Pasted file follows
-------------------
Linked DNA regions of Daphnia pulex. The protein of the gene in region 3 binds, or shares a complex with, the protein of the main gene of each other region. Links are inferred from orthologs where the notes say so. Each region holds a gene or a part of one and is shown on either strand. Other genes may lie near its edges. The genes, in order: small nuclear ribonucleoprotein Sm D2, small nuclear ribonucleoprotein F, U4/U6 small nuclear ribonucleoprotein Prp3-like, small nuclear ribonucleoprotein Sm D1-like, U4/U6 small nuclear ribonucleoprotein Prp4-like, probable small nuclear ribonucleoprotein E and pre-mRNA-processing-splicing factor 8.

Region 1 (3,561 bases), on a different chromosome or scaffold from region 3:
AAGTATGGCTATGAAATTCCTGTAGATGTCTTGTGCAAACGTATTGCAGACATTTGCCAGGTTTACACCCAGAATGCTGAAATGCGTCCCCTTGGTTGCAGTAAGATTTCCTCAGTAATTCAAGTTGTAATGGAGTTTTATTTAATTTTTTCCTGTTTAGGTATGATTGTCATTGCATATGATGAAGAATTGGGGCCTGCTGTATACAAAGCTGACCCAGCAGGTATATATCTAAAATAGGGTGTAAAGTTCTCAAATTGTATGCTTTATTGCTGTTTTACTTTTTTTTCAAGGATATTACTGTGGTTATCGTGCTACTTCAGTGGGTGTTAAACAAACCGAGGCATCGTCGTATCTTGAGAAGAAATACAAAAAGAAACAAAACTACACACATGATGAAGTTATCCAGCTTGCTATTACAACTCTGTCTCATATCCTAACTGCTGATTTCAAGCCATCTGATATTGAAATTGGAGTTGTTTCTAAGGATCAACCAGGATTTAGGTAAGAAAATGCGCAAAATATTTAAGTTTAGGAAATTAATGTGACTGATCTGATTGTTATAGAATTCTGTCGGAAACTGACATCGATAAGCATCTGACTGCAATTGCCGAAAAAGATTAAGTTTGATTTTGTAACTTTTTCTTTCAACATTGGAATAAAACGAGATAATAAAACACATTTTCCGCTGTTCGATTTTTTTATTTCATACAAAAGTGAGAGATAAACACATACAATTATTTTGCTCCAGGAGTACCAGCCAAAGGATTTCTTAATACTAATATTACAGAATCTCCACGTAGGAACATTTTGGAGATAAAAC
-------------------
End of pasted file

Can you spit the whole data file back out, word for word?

Linked DNA regions of Daphnia pulex. The protein of the gene in region 3 binds, or shares a complex with, the protein of the main gene of each other region. Links are inferred from orthologs where the notes say so. Each region holds a gene or a part of one and is shown on either strand. Other genes may lie near its edges. The genes, in order: small nuclear ribonucleoprotein Sm D2, small nuclear ribonucleoprotein F, U4/U6 small nuclear ribonucleoprotein Prp3-like, small nuclear ribonucleoprotein Sm D1-like, U4/U6 small nuclear ribonucleoprotein Prp4-like, probable small nuclear ribonucleoprotein E and pre-mRNA-processing-splicing factor 8.

Region 1 (3,561 bases), on a different chromosome or scaffold from region 3:
AAGTATGGCTATGAAATTCCTGTAGATGTCTTGTGCAAACGTATTGCAGACATTTGCCAGGTTTACACCCAGAATGCTGAAATGCGTCCCCTTGGTTGCAGTAAGATTTCCTCAGTAATTCAAGTTGTAATGGAGTTTTATTTAATTTTTTCCTGTTTAGGTATGATTGTCATTGCATATGATGAAGAATTGGGGCCTGCTGTATACAAAGCTGACCCAGCAGGTATATATCTAAAATAGGGTGTAAAGTTCTCAAATTGTATGCTTTATTGCTGTTTTACTTTTTTTTCAAGGATATTACTGTGGTTATCGTGCTACTTCAGTGGGTGTTAAACAAACCGAGGCATCGTCGTATCTTGAGAAGAAATACAAAAAGAAACAAAACTACACACATGATGAAGTTATCCAGCTTGCTATTACAACTCTGTCTCATATCCTAACTGCTGATTTCAAGCCATCTGATATTGAAATTGGAGTTGTTTCTAAGGATCAACCAGGATTTAGGTAAGAAAATGCGCAAAATATTTAAGTTTAGGAAATTAATGTGACTGATCTGATTGTTATAGAATTCTGTCGGAAACTGACATCGATAAGCATCTGACTGCAATTGCCGAAAAAGATTAAGTTTGATTTTGTAACTTTTTCTTTCAACATTGGAATAAAACGAGATAATAAAACACATTTTCCGCTGTTCGATTTTTTTATTTCATACAAAAGTGAGAGATAAACACATACAATTATTTTGCTCCAGGAGTACCAGCCAAAGGATTTCTTAATACTAATATTACAGAATCTCCACGTAGGAACATTTTGGAGATAAAAC